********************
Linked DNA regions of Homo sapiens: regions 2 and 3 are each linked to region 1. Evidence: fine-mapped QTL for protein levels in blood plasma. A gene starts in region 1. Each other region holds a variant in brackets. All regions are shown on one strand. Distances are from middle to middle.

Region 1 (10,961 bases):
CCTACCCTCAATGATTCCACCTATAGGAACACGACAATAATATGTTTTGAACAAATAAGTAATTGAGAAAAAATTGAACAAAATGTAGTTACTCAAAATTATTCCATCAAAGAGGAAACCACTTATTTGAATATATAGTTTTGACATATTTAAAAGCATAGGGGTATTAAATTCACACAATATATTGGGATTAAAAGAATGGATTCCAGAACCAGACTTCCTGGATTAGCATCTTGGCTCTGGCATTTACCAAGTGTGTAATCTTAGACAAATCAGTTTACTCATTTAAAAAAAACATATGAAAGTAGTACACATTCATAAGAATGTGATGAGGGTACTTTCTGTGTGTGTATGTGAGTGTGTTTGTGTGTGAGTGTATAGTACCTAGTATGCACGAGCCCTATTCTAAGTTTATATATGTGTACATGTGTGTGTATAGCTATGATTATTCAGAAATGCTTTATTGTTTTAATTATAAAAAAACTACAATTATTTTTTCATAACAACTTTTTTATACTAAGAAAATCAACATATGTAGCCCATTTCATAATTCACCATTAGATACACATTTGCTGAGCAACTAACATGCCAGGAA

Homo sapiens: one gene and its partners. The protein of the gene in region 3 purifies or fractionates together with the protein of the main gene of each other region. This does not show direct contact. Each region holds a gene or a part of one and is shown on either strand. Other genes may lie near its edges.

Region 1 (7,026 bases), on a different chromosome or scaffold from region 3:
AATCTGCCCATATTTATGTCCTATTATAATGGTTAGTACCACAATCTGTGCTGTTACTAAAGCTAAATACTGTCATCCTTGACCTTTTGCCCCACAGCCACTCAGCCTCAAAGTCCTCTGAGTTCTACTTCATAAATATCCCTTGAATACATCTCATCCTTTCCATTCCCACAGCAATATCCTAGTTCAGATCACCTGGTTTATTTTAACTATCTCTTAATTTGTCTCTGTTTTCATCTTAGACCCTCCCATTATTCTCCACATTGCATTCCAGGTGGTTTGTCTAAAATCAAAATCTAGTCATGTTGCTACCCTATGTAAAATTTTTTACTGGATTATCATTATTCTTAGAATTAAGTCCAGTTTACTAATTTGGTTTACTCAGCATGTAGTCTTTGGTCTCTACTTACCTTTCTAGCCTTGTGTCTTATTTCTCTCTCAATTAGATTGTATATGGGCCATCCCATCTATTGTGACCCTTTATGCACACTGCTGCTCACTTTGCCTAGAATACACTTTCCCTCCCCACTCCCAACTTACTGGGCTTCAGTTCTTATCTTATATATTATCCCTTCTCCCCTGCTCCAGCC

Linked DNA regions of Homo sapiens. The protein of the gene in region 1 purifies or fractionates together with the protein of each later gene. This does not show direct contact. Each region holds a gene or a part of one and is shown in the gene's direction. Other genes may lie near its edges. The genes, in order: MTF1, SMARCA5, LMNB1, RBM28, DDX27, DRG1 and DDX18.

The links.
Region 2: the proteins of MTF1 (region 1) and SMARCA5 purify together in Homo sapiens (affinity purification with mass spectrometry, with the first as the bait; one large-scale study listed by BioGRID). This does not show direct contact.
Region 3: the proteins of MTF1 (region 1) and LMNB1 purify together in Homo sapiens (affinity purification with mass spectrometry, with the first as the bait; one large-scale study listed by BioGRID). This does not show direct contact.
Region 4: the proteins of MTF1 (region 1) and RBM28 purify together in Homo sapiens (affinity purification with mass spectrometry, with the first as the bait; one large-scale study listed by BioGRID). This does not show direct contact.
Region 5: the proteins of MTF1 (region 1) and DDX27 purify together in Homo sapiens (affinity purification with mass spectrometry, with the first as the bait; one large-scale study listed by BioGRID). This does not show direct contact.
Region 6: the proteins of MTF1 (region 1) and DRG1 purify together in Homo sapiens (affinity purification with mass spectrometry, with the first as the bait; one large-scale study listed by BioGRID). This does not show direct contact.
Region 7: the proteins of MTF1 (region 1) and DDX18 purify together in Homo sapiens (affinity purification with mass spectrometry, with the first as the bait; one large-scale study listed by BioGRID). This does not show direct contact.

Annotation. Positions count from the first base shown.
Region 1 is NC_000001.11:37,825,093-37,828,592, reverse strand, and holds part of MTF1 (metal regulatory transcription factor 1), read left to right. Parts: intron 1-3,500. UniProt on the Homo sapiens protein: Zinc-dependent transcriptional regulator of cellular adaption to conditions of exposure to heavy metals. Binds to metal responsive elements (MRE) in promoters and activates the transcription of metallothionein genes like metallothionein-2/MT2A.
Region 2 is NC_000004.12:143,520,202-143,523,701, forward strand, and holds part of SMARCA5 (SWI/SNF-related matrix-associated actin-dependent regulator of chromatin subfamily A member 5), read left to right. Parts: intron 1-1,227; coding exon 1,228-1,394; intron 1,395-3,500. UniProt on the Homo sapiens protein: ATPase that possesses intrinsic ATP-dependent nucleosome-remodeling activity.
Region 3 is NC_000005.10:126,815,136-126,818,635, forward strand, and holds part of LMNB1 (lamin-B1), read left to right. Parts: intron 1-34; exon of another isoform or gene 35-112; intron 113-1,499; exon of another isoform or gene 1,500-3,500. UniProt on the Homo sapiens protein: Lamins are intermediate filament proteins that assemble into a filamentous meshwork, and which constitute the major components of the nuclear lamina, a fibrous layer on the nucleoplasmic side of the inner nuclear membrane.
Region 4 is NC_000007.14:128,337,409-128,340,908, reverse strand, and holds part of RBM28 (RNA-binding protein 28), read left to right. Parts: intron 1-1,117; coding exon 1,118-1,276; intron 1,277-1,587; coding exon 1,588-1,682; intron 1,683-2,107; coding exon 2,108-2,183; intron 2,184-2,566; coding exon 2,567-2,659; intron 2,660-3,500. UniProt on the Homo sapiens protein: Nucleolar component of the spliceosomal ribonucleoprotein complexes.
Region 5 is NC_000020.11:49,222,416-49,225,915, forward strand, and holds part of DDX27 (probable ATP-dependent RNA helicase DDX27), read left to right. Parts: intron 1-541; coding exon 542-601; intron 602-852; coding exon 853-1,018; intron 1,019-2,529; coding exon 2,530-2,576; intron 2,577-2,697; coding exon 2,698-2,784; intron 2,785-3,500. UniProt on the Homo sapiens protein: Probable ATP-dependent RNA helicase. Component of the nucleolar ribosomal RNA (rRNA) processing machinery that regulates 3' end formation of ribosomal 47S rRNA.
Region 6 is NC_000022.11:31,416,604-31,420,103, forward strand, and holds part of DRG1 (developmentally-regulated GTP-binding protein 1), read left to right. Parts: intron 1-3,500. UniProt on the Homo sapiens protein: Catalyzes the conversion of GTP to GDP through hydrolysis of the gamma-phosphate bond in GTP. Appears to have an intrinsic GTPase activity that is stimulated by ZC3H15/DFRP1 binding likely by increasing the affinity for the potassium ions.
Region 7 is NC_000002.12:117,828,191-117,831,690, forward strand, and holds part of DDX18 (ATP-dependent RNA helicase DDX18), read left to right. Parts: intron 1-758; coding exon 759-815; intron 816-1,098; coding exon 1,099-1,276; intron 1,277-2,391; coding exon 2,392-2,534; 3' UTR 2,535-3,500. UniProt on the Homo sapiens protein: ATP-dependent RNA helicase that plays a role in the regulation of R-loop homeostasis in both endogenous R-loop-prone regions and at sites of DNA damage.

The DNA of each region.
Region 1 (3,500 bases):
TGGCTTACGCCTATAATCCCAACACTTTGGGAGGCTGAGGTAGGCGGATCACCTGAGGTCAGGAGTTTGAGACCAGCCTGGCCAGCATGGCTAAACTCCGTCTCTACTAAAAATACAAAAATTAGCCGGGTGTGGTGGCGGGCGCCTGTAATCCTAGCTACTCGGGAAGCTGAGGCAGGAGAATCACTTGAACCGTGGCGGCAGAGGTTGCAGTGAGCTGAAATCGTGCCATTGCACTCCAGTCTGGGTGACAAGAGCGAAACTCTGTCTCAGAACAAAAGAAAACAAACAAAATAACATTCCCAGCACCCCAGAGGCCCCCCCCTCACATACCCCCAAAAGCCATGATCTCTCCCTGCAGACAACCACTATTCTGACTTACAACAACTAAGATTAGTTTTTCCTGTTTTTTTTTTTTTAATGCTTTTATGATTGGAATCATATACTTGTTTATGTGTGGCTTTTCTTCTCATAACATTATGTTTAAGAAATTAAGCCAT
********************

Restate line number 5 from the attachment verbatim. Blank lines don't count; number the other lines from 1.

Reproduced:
Region 1 (7,026 bases), on a different chromosome or scaffold from region 3: